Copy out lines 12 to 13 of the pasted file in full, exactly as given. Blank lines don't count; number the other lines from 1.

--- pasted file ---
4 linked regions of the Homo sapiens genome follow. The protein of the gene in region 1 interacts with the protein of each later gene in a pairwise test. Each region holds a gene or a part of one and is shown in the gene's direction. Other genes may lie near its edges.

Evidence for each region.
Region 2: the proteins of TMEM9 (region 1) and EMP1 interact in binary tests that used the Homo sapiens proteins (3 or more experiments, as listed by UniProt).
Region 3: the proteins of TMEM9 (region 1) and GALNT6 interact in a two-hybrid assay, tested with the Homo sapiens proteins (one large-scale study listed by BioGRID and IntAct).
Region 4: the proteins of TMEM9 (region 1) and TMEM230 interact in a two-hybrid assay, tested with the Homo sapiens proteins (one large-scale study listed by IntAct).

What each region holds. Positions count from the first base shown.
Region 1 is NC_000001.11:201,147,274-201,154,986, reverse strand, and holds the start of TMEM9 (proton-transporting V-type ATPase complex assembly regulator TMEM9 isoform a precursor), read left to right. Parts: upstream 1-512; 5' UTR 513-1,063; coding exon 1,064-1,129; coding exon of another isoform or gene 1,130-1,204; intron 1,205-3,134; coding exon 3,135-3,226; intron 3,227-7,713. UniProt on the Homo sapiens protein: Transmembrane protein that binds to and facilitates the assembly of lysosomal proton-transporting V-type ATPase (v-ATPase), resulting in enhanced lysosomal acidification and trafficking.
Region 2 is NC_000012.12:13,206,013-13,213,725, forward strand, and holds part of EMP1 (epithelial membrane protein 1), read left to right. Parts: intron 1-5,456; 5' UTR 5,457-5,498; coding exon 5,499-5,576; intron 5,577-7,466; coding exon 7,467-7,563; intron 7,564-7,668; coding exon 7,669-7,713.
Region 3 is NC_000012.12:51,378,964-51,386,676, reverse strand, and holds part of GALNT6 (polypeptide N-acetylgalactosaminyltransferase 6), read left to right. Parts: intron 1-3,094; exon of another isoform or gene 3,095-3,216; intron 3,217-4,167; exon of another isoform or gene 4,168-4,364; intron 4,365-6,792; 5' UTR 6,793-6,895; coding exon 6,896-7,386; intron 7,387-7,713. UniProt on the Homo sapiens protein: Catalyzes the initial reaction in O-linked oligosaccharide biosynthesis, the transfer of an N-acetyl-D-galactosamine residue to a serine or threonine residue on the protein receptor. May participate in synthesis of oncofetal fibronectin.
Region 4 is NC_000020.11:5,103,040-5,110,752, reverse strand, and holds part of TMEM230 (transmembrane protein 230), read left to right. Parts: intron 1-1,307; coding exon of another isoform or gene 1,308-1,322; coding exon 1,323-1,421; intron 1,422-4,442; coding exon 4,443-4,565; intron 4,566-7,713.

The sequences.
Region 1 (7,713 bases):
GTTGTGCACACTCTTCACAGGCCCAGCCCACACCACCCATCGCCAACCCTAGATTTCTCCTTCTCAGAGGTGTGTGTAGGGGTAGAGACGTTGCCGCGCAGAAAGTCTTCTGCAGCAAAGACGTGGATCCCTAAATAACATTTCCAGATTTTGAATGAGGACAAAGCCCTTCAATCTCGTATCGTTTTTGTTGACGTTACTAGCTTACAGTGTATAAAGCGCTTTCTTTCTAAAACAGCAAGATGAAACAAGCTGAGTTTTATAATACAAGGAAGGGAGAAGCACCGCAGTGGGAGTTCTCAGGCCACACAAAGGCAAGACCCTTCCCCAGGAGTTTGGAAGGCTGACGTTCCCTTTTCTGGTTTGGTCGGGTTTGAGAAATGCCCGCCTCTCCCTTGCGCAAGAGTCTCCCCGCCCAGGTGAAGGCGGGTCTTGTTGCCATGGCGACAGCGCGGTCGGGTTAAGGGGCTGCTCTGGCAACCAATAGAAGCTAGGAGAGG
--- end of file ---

Region 1 (7,713 bases):
GTTGTGCACACTCTTCACAGGCCCAGCCCACACCACCCATCGCCAACCCTAGATTTCTCCTTCTCAGAGGTGTGTGTAGGGGTAGAGACGTTGCCGCGCAGAAAGTCTTCTGCAGCAAAGACGTGGATCCCTAAATAACATTTCCAGATTTTGAATGAGGACAAAGCCCTTCAATCTCGTATCGTTTTTGTTGACGTTACTAGCTTACAGTGTATAAAGCGCTTTCTTTCTAAAACAGCAAGATGAAACAAGCTGAGTTTTATAATACAAGGAAGGGAGAAGCACCGCAGTGGGAGTTCTCAGGCCACACAAAGGCAAGACCCTTCCCCAGGAGTTTGGAAGGCTGACGTTCCCTTTTCTGGTTTGGTCGGGTTTGAGAAATGCCCGCCTCTCCCTTGCGCAAGAGTCTCCCCGCCCAGGTGAAGGCGGGTCTTGTTGCCATGGCGACAGCGCGGTCGGGTTAAGGGGCTGCTCTGGCAACCAATAGAAGCTAGGAGAGG